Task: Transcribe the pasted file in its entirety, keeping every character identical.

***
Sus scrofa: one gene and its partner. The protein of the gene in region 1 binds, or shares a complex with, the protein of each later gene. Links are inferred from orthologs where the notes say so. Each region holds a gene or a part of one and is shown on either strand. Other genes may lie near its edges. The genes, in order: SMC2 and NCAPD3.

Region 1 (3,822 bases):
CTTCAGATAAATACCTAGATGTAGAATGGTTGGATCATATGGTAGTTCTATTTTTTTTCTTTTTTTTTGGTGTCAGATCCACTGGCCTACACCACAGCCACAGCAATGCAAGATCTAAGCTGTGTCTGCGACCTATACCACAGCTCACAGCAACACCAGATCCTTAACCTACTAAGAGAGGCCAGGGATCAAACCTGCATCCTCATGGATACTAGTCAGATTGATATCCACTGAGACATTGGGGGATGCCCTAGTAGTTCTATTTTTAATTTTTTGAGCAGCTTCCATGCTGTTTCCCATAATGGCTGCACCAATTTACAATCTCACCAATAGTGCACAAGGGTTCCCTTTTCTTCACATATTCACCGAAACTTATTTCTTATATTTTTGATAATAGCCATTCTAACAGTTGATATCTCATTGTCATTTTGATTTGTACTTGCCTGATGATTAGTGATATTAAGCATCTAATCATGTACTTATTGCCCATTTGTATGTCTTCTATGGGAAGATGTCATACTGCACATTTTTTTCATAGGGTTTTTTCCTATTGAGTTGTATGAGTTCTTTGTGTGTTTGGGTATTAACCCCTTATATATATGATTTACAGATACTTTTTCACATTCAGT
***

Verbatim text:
Sus scrofa: one gene and its partner. The protein of the gene in region 1 binds, or shares a complex with, the protein of each later gene. Links are inferred from orthologs where the notes say so. Each region holds a gene or a part of one and is shown on either strand. Other genes may lie near its edges. The genes, in order: SMC2 and NCAPD3.

Region 1 (3,822 bases):
CTTCAGATAAATACCTAGATGTAGAATGGTTGGATCATATGGTAGTTCTATTTTTTTTCTTTTTTTTTGGTGTCAGATCCACTGGCCTACACCACAGCCACAGCAATGCAAGATCTAAGCTGTGTCTGCGACCTATACCACAGCTCACAGCAACACCAGATCCTTAACCTACTAAGAGAGGCCAGGGATCAAACCTGCATCCTCATGGATACTAGTCAGATTGATATCCACTGAGACATTGGGGGATGCCCTAGTAGTTCTATTTTTAATTTTTTGAGCAGCTTCCATGCTGTTTCCCATAATGGCTGCACCAATTTACAATCTCACCAATAGTGCACAAGGGTTCCCTTTTCTTCACATATTCACCGAAACTTATTTCTTATATTTTTGATAATAGCCATTCTAACAGTTGATATCTCATTGTCATTTTGATTTGTACTTGCCTGATGATTAGTGATATTAAGCATCTAATCATGTACTTATTGCCCATTTGTATGTCTTCTATGGGAAGATGTCATACTGCACATTTTTTTCATAGGGTTTTTTCCTATTGAGTTGTATGAGTTCTTTGTGTGTTTGGGTATTAACCCCTTATATATATGATTTACAGATACTTTTTCACATTCAGT